A West Brighton mom is showing the world that motherhood is a calling for the visually impaired too.  A blog chronicling her daily life has more than 50,000 subscribers from around the world.  NY1's Lisa Voyticki spent one afternoon with the busy mom.

At 32 years old, West Brighton resident Holly Bonner took a nap, and woke up blind.

It was a devastating side affect from chemotherapy treatment she received for breast cancer.

And then, within six months, some more unexpected news, she and her husband were pregnant.

"Finding out that I was pregnant with my daughter, it saved my life because I didn't want to live anymore," said Bonner.

"I really focused on what I needed to do be able to function as a blind person and as a mom," said the former social worker, who holds two masters degrees.  "I am an Ivy league educated woman and I had to learn how to cross the street again. I had to learn how to make a grilled cheese sandwich, I had to learn how to do my laundry."

Today, at the age of 37, she is doing it for herself and for her family of four.  

She has two daughters, Nuala, who is four-years old, and Aoife, who is two years old.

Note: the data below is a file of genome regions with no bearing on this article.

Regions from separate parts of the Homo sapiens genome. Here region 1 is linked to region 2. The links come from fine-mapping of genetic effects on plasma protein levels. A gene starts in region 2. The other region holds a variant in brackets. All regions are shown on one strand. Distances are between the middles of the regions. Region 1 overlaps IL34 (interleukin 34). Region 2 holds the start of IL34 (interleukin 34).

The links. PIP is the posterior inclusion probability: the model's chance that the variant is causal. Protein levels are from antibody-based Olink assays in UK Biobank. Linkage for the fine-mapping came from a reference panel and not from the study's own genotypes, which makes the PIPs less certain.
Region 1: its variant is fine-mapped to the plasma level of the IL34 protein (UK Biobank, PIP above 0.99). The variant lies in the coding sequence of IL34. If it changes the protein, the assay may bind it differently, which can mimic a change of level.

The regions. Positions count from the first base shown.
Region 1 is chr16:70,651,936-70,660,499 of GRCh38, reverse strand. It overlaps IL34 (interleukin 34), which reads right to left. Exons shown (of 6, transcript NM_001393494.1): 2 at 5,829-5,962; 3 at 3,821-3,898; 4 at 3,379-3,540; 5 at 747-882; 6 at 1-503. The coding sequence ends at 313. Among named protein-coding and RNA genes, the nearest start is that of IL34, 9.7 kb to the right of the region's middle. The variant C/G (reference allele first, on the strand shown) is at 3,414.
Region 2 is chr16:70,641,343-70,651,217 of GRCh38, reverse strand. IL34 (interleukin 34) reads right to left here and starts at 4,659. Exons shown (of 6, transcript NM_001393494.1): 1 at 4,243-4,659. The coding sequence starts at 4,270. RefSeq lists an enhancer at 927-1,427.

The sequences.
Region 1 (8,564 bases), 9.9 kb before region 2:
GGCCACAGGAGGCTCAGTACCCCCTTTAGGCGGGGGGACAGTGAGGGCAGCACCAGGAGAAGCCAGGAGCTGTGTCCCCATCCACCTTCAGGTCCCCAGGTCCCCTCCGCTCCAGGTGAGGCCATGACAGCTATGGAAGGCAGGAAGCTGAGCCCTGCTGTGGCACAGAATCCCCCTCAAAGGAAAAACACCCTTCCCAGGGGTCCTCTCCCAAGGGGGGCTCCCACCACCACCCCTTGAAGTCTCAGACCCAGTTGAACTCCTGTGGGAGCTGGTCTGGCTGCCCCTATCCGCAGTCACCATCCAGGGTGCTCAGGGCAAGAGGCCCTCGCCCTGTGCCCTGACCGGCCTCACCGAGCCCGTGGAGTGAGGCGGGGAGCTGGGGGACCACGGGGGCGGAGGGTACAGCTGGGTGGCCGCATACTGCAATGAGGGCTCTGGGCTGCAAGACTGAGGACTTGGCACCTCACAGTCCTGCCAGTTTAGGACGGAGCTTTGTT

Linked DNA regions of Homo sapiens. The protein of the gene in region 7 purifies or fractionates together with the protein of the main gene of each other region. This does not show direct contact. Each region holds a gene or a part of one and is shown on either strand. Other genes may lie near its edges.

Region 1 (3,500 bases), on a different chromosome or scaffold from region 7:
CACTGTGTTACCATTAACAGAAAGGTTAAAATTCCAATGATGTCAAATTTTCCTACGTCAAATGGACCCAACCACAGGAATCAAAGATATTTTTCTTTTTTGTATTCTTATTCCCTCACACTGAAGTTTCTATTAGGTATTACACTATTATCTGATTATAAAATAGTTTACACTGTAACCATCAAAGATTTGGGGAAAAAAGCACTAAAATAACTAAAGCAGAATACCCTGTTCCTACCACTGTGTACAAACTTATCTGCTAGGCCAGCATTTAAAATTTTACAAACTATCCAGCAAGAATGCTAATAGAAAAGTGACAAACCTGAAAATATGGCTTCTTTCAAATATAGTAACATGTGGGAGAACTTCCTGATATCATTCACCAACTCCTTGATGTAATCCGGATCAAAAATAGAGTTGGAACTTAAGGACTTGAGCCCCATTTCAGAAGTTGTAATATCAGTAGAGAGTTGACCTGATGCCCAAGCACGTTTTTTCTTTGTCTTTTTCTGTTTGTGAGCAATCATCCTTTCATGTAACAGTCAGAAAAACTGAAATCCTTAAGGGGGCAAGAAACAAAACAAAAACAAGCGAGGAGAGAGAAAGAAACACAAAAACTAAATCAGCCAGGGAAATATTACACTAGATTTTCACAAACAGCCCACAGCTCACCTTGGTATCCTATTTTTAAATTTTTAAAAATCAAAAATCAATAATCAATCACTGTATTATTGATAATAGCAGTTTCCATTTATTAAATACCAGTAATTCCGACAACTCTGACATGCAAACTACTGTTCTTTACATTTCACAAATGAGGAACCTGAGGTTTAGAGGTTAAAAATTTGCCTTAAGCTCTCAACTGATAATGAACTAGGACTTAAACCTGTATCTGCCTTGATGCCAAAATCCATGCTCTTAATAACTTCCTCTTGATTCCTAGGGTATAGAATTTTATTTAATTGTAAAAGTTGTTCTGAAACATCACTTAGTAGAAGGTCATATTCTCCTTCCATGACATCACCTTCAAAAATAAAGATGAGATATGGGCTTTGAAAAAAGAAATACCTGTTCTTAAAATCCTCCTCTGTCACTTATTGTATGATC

Bonner, also works from home full-time as the Director of Education and Outreach for the Island's Illuminart Productions, while her husband works overnights as an NYPD Detective.

She chronicles her life as a blind parent on the blog blindmotherhood.com.

It has more than 50,000 subscribers from around the world.

On the blog and its related Facebook page, she gives strangers a window into her life, and resources relating to fertility, relationships, guide dogs, recipes, helpful apps and technology.

Bonner also makes videos showing visually impaired parents things like how to change a diaper, and put bells on their toddlers' shoes so they can hear them walking around.

Technology plays a big role in her daily life. A handheld magnifier helps her check sizes, for instance, of prom dresses that she is planning to donate.  She uses a device called a color reader to identify the color of her clothes.  When she presses it against the fabric, it announces the color.

Another device that she wears on her glasses, called an OrCam, reads aloud text, and identifies products or even faces.

Her four-year old Nuala knows that mommy's vision is 'broken,' and tells strangers not to pet her guide dog, Frances.

"Frances helps mommy see," said Nuala.

Bonner says parents of blind kids tell her because of the blog, they now believe they can one day be grandparents.

"It is my purpose to do this," said Bonner.

She also fields calls from doctors in South America, who want to learn more about her situation.

Clearly, her potential for helping others is far beyond the eye can see.